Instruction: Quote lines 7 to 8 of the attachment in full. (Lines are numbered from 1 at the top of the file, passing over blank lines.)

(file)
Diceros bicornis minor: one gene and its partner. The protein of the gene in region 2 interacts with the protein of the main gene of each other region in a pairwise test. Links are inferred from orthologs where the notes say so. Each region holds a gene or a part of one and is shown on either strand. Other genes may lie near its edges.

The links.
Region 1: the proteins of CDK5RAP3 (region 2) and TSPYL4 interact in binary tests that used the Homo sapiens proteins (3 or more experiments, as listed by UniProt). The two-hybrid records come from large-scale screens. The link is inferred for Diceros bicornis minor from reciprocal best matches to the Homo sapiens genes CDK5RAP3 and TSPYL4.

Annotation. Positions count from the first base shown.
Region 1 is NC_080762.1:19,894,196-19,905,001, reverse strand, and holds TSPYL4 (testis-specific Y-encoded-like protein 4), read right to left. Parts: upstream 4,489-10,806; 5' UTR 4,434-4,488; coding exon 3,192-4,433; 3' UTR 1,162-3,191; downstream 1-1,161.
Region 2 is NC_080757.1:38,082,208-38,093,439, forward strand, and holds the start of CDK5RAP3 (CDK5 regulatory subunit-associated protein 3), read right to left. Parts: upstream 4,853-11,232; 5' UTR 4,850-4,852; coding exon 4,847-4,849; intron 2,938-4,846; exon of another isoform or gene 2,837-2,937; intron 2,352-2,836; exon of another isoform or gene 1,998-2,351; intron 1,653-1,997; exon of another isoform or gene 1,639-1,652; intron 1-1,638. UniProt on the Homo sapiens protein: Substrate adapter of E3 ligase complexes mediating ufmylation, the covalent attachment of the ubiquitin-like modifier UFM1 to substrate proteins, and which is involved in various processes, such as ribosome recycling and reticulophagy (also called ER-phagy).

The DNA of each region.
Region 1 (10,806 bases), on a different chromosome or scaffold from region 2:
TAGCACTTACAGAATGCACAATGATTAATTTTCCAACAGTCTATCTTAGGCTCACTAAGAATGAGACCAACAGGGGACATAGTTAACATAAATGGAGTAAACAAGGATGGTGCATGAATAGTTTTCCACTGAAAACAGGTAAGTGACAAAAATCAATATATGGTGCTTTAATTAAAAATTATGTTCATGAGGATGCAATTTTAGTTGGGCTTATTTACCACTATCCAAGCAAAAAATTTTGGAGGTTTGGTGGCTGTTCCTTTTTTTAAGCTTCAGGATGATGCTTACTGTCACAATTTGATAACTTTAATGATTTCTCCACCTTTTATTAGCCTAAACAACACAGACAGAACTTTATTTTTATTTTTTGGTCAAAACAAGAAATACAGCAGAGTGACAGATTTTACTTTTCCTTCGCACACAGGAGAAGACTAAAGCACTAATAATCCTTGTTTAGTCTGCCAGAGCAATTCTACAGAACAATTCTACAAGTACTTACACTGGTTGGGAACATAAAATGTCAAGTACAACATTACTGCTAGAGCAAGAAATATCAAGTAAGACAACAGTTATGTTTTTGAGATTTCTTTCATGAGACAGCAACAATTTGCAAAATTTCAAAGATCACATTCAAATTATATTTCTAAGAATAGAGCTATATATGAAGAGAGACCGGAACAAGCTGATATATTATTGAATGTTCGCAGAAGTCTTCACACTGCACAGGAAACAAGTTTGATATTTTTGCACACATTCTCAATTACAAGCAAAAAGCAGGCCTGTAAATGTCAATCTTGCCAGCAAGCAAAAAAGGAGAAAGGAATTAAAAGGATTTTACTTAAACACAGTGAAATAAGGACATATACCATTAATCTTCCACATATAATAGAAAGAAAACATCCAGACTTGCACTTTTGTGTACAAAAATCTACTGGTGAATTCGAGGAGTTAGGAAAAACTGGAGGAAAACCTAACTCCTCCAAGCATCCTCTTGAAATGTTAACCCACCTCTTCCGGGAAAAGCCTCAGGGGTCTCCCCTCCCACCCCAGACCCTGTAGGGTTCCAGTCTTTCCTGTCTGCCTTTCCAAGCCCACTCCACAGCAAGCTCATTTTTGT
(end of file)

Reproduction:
The DNA of each region.
Region 1 (10,806 bases), on a different chromosome or scaffold from region 2: